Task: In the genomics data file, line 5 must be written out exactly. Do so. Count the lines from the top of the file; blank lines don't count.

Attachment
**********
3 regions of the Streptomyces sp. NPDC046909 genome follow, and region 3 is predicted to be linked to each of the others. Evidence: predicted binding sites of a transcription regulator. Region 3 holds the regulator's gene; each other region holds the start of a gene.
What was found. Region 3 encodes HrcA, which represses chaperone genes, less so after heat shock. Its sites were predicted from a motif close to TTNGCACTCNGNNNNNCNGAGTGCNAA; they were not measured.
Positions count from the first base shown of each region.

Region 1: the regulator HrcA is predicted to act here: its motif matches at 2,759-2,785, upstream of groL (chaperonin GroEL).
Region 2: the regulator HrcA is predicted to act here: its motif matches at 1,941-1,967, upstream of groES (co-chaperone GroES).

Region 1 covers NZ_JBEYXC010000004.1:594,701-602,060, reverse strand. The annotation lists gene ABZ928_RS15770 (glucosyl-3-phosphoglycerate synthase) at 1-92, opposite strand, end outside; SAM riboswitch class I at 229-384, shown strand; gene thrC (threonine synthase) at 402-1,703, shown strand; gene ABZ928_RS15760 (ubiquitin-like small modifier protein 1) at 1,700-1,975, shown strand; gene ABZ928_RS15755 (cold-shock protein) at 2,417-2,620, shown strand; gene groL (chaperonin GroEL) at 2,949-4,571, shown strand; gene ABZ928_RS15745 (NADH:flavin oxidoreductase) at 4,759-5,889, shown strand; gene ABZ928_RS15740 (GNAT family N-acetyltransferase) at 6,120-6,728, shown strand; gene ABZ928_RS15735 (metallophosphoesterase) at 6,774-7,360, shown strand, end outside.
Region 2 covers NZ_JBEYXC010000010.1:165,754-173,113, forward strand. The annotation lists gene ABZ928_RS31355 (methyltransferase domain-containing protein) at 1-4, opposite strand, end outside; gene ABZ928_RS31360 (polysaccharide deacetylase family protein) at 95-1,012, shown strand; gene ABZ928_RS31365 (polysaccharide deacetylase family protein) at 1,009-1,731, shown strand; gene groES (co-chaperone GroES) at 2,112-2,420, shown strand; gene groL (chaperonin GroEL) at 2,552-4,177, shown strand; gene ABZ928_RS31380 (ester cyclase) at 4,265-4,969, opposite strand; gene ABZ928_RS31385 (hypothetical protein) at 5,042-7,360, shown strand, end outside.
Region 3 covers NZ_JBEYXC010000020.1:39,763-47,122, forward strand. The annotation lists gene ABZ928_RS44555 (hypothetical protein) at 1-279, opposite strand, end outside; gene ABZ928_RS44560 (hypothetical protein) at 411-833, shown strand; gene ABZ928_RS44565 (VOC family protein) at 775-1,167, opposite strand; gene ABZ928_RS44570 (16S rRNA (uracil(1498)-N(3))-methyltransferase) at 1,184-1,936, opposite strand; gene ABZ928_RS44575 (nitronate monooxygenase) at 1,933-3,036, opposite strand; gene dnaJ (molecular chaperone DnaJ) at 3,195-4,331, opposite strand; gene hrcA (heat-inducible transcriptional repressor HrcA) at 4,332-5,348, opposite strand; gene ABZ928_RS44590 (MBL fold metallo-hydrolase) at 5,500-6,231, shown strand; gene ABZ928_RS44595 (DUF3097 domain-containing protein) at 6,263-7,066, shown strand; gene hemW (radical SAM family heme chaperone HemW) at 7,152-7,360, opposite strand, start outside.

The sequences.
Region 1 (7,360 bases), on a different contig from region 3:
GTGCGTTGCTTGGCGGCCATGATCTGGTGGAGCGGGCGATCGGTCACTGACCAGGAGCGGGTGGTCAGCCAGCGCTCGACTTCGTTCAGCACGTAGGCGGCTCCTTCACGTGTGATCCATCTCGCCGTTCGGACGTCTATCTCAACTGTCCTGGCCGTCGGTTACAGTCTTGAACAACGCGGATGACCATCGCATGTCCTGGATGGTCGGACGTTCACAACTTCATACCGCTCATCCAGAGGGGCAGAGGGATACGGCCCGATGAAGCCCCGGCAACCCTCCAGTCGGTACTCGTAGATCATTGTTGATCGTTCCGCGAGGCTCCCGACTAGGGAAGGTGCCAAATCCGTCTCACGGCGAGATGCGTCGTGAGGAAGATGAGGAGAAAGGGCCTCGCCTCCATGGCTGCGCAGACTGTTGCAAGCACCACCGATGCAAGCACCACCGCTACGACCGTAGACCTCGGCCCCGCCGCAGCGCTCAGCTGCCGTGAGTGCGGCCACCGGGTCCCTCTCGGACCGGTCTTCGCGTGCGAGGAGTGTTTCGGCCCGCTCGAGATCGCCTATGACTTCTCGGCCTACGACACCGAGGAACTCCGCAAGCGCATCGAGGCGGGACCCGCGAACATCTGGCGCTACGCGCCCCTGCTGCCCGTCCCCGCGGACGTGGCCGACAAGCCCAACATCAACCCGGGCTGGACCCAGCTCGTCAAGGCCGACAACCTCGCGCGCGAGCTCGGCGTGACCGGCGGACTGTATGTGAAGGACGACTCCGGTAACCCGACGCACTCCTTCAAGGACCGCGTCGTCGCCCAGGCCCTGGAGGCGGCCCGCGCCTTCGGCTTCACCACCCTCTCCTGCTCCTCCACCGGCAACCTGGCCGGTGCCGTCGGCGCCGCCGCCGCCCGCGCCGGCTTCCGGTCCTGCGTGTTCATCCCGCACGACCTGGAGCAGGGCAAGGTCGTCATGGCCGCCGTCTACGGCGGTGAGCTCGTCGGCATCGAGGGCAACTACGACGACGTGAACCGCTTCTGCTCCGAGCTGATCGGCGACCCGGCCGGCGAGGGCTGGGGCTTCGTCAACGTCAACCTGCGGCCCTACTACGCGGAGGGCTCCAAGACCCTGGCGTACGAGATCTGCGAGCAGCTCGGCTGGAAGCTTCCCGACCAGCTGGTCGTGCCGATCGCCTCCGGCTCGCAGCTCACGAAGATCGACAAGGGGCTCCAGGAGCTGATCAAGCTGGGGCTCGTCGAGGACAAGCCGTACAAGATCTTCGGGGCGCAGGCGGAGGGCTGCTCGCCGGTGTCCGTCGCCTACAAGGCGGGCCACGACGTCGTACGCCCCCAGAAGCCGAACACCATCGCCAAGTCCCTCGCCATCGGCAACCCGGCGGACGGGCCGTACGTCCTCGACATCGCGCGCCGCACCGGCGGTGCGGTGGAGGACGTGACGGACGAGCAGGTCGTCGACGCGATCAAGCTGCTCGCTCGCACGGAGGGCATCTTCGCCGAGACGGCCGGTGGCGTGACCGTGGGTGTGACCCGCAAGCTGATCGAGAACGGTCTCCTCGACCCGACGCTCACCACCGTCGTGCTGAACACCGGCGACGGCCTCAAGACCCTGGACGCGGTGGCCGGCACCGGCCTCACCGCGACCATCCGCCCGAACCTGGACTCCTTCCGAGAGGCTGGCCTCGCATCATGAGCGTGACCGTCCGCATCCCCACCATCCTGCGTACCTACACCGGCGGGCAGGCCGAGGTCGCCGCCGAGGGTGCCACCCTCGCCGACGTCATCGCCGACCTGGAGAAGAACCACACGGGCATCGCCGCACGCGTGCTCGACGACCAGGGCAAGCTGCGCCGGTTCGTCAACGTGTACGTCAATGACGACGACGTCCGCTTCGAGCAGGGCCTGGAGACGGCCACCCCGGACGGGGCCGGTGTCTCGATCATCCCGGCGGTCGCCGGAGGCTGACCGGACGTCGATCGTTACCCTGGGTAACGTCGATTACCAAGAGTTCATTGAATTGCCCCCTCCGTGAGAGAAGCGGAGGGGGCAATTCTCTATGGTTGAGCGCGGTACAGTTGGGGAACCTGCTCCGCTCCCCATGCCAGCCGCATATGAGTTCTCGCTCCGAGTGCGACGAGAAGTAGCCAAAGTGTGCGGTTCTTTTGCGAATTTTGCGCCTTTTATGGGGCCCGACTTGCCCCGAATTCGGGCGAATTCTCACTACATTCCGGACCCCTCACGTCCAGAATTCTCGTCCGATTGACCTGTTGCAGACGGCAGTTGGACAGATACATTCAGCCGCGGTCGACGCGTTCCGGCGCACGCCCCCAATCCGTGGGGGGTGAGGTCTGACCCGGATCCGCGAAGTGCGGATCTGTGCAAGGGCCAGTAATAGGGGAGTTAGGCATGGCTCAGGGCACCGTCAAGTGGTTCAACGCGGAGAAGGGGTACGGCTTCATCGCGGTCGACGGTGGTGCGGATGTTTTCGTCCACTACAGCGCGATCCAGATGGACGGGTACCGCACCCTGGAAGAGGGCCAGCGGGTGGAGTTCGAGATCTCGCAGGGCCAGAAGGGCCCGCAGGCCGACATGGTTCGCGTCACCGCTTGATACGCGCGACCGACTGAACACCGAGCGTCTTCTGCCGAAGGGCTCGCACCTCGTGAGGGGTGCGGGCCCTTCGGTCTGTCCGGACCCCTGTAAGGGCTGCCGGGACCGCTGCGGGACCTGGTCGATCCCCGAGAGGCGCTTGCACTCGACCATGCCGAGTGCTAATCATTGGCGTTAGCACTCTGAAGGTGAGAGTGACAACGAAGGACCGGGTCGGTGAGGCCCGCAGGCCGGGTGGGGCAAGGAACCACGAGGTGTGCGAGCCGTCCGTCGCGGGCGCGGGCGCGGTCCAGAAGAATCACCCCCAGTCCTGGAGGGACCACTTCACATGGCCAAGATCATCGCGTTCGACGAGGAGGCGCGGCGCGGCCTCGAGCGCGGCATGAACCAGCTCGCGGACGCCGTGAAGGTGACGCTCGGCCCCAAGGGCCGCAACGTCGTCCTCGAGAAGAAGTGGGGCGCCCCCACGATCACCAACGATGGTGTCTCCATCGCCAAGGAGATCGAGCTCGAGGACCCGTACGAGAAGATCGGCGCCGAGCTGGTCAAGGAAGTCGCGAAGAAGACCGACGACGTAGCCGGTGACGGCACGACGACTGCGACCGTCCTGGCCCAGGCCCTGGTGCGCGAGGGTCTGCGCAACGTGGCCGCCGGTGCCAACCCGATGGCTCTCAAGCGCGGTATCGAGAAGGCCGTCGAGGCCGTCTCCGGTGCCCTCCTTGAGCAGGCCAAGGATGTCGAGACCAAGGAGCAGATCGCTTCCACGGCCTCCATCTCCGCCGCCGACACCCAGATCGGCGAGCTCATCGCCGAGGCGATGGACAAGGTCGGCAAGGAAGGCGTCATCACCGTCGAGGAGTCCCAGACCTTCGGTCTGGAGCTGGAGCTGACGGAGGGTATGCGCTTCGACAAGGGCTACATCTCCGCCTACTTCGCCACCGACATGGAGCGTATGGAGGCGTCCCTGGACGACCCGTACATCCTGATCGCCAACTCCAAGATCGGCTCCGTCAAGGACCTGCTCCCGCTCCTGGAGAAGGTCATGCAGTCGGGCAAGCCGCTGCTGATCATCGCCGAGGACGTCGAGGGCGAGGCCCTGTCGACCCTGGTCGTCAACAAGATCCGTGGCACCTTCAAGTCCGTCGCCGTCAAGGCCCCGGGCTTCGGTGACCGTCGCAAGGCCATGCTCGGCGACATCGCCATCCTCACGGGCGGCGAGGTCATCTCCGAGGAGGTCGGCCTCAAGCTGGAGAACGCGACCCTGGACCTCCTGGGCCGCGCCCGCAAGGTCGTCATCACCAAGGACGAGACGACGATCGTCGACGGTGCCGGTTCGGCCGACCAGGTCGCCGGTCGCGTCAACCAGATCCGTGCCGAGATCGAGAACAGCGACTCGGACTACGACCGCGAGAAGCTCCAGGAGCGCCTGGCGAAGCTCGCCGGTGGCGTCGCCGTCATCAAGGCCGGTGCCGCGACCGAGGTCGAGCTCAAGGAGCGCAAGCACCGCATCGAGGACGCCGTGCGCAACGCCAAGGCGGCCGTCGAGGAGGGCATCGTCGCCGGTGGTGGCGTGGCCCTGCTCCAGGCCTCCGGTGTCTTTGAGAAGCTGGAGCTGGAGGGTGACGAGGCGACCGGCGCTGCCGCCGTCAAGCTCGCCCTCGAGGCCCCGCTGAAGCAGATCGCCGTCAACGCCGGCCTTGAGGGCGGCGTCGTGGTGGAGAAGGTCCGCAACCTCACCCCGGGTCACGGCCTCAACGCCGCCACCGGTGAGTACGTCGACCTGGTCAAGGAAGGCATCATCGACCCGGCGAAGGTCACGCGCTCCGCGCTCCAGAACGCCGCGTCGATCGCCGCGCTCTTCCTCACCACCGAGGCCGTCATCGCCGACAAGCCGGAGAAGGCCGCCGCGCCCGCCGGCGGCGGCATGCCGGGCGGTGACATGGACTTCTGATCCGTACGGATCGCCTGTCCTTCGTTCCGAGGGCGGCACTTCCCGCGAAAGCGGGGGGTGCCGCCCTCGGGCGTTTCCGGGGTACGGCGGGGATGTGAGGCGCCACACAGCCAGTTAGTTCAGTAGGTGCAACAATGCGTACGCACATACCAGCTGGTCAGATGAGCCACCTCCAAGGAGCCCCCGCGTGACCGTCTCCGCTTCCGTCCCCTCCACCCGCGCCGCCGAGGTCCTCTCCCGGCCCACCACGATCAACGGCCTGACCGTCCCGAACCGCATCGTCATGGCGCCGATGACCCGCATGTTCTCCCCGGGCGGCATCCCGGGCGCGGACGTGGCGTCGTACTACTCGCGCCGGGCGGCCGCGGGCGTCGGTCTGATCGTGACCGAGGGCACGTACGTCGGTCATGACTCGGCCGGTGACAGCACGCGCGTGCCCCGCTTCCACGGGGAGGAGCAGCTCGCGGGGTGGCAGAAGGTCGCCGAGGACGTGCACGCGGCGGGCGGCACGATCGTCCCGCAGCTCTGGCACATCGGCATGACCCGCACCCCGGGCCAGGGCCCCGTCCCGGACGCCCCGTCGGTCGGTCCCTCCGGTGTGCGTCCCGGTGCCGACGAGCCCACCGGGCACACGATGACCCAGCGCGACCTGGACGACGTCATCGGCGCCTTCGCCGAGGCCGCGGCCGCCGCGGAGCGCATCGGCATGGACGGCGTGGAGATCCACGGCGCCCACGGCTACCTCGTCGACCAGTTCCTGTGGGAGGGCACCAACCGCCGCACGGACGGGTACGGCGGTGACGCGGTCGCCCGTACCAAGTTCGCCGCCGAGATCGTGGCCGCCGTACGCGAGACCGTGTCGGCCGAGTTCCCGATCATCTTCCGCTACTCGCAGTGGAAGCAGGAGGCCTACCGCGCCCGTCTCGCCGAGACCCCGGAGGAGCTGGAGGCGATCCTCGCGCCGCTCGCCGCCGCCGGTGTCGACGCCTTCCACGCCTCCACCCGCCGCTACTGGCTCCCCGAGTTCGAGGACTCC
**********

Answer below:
Region 2: the regulator HrcA is predicted to act here: its motif matches at 1,941-1,967, upstream of groES (co-chaperone GroES).